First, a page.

We woke this morning in Hobart, Tasmania, and scurried ashore without breakfast to avoid the large queues at immigration that actually didn’t eventuate. Never mind, it was nice to be back in Tassie again. Hobart has a pretty waterfront, with lots of historic buildings still in use, picturesque fishing boats ditto, and even some old sailing ships (don’t know).
I boarded a camouflaged catamaran and sat on a plaster sheep for a half-hour ride up the Derwent River – I was going to MONA, the Museum of Old and New Art, and they pride themselves there on being idiosyncratic, hence the boat. It’s a private collection, and isn’t included on the Azamara excursion options in case anyone is offended. Certainly there is some very rude stuff in there: large and obvious (I’m thinking of the gallery comprising a long line of plaster casts of women’s genitalia – which made me, and I’m sure every other women viewing it, wince at the thought of removing the plaster afterwards) and some of it sneaky.
These silver sardine tins, with their pretty botanical features, for example – it was only when I enlarged my photo of three of them that I noticed how indecent they are.
I wasn’t a big fan of Cloaca, which is four large glass containers hanging beneath pipes and tubes that feed them a faecal concoction that emits farts and periodically has to be excreted. Hard to imagine who would be. But there was plenty of lovely stuff there too, in all media, from all times and cultures, big and small, obscure and approachable; and all explained on a nifty cellphone-type guide. Hobart is lucky to have it.
The building messes with your head, though: it’s like the Tardis, and impossible to work out how all the galleries fit together. I've no idea how it looks from the outside.
“It’s not my cup of tea,” was the verdict of the pre-Baby Boomer woman sitting next to me as I waited afterwards for the ferry back to town. I think it pretty much goes without saying that if that expression trips comfortably off your tongue, MONA is not meant for you.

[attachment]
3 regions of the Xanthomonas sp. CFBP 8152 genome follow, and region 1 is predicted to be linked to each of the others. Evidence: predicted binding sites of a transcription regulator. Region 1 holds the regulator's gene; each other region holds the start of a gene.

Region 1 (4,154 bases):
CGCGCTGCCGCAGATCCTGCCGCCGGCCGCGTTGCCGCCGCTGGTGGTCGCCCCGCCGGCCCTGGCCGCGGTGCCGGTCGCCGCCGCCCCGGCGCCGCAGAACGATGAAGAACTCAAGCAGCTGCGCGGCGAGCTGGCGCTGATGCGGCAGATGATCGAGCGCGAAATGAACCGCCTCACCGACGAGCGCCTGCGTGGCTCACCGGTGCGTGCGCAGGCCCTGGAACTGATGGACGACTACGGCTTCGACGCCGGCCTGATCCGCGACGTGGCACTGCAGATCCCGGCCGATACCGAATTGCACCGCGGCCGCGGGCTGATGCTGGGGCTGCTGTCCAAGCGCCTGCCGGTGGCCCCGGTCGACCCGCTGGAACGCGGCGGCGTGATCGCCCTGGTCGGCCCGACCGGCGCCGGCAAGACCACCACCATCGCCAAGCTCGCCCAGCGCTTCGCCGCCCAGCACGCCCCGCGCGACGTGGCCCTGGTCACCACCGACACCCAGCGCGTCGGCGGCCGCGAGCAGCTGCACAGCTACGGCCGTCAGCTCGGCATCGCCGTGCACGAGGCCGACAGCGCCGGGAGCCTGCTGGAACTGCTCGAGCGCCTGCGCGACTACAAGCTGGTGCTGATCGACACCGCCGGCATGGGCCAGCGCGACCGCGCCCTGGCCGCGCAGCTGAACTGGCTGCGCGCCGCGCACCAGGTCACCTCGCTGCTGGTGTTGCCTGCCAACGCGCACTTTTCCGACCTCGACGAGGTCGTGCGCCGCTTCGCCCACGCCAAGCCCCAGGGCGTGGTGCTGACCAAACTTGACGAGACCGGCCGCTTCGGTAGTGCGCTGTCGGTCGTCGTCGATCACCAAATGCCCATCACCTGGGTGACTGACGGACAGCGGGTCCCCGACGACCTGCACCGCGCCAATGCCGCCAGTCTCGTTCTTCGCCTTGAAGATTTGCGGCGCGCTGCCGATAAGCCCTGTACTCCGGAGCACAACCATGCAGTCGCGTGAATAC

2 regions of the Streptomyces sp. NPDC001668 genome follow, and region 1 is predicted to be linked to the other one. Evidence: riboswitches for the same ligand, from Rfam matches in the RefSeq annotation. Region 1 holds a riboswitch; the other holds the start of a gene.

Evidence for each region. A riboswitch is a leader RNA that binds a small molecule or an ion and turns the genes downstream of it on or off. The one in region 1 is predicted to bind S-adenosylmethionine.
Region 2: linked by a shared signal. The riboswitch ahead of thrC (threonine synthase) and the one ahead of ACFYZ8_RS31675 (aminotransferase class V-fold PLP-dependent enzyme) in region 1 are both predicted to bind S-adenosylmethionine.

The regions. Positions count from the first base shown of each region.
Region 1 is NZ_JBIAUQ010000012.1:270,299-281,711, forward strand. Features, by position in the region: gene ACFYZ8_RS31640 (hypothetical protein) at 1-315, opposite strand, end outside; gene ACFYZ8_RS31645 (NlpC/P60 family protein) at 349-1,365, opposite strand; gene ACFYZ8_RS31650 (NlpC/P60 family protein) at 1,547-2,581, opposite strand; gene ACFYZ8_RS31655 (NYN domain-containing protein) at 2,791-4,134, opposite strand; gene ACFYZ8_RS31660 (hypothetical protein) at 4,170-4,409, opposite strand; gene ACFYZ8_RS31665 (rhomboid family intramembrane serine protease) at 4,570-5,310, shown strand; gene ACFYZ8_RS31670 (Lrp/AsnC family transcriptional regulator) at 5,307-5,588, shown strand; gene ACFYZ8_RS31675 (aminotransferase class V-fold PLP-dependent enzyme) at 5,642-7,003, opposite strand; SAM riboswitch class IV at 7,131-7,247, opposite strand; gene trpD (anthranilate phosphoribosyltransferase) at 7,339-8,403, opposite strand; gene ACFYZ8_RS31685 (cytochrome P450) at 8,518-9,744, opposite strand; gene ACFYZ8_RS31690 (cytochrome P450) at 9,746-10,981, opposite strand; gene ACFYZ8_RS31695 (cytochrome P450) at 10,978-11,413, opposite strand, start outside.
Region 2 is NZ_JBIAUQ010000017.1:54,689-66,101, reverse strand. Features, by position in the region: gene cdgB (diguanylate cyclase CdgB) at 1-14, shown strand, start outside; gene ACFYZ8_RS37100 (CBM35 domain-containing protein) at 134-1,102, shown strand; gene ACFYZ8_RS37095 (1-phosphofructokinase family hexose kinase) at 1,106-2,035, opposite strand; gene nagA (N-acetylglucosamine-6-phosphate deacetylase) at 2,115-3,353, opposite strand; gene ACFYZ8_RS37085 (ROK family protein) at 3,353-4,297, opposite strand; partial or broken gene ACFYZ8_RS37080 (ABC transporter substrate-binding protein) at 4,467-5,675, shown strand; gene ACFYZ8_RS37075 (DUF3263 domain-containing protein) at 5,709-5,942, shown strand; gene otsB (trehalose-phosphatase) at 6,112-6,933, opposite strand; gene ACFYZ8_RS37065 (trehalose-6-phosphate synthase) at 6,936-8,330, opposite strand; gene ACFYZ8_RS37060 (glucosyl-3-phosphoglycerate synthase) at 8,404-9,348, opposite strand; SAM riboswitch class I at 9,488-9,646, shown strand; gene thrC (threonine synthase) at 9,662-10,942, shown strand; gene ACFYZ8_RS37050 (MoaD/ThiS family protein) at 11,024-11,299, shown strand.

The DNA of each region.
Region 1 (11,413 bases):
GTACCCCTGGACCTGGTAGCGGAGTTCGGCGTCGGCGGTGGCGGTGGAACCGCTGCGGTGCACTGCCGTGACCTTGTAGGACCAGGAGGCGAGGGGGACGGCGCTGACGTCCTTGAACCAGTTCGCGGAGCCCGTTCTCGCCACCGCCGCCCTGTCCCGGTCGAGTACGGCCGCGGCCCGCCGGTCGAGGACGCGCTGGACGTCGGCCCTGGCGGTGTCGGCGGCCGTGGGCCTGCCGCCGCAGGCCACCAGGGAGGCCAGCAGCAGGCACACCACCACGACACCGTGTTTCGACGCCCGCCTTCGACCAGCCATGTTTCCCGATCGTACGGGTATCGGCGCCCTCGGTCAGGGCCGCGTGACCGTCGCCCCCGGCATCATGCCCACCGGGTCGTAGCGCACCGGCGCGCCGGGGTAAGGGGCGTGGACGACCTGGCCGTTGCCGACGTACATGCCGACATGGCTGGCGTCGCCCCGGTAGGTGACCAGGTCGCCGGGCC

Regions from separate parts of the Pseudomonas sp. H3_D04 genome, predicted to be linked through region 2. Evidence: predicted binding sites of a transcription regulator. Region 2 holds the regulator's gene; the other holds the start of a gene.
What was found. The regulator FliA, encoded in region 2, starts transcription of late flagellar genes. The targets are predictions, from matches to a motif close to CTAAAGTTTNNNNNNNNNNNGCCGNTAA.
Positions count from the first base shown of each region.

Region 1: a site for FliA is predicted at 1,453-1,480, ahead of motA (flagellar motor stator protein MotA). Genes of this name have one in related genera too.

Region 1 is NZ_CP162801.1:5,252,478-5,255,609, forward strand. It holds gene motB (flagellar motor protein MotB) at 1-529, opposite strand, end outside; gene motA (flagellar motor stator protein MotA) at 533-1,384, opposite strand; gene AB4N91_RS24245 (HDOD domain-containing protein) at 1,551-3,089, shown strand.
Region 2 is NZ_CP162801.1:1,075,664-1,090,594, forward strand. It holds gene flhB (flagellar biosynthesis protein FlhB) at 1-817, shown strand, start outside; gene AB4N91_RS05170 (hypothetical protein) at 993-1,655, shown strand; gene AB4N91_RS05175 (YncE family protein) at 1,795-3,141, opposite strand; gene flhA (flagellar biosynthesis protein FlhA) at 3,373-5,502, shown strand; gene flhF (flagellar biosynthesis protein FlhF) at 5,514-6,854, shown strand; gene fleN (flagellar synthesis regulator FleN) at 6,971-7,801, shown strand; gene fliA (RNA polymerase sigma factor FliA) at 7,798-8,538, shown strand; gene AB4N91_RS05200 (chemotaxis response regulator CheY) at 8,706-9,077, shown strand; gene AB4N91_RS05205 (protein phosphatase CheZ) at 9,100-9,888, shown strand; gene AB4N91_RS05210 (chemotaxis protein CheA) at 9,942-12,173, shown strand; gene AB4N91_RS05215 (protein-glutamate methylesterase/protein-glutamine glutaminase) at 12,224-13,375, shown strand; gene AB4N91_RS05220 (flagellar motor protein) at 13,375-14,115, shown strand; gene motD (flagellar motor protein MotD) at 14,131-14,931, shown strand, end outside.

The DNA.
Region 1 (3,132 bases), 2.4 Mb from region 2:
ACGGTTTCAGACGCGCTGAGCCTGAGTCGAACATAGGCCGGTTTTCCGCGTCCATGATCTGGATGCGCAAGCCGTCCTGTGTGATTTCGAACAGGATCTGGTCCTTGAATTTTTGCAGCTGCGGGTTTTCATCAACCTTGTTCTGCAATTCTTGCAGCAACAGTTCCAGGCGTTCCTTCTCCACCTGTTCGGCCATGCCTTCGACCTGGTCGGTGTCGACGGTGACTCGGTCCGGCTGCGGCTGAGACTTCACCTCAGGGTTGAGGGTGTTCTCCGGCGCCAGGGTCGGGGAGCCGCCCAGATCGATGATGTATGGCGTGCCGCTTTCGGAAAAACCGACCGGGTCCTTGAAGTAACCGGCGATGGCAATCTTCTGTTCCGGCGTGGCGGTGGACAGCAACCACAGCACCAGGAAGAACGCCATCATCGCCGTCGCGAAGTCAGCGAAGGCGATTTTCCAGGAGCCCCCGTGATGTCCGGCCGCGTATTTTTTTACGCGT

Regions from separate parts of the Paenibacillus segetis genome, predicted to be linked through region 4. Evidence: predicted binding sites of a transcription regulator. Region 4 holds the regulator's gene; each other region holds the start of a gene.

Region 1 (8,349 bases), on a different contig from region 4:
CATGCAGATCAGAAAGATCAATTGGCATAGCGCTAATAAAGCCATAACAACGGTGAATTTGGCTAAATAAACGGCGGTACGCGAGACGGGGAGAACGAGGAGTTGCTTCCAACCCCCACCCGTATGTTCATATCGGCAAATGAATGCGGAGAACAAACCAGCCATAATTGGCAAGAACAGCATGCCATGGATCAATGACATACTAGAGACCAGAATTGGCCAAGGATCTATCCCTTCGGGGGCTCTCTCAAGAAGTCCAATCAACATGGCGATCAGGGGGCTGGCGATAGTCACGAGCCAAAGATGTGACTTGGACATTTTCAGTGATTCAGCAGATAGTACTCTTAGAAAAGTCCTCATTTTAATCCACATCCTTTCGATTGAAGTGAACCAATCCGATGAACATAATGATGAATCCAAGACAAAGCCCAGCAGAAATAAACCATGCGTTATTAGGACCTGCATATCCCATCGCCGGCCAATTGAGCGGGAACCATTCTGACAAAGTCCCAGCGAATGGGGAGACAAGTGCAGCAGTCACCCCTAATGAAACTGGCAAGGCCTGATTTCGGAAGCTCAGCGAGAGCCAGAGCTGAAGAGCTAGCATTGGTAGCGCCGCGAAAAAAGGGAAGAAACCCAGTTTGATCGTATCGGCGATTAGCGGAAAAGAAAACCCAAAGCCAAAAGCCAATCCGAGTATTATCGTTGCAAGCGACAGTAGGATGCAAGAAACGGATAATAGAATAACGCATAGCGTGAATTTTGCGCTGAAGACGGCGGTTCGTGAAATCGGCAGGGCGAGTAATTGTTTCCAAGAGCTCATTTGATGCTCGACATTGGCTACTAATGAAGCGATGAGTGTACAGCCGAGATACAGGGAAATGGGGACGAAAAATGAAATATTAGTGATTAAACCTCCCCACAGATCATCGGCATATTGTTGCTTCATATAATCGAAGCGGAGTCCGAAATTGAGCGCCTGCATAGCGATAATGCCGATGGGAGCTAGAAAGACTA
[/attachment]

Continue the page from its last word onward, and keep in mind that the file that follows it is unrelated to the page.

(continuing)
At the town’s Female Factory, the initial impression is that there’s nothing there: so it’s essential to pay for the Heritage Tour. Then you get someone like John showing you around the three yards that remain, empty spaces behind high sandstone walls. He told vivid stories about the lives of the inmates that brought the place to horrifying life – no dramatic exaggerations, just bare facts. Like, after 3 to 6 months being incarcerated in the hold of a transport ship on minimum provisions, having to walk at 4am (lest the sight of 100 women inflame the passions of the town’s sex-starved sailors) seven kilometres uphill to the gates of the prison, where any child aged three or above was taken from its mother, often never to be seen again.
It was a dreadful, dreadful place. Tasmania’s history is so very dark. I’ve previously been to Port Arthur (“A holiday camp in comparison,” said John, who has also guided there) and to Sarah Island, and Brickendon and Woolmer – and that’s only the convict side of the story. The Aboriginal people fared even worse. None of it should be forgotten.
But there was fun today too, in the person of Nick Nickolas, an English magician/comedian I’ve seen performing on the waterfront in Auckland many times. His act in the cabaret theatre after dinner was familiar but as funny as ever and, yet again, knowing the sleight-of-hand tricks he had (not literally) up his sleeve was of no use whatsoever in figuring out how he did them. Excellent!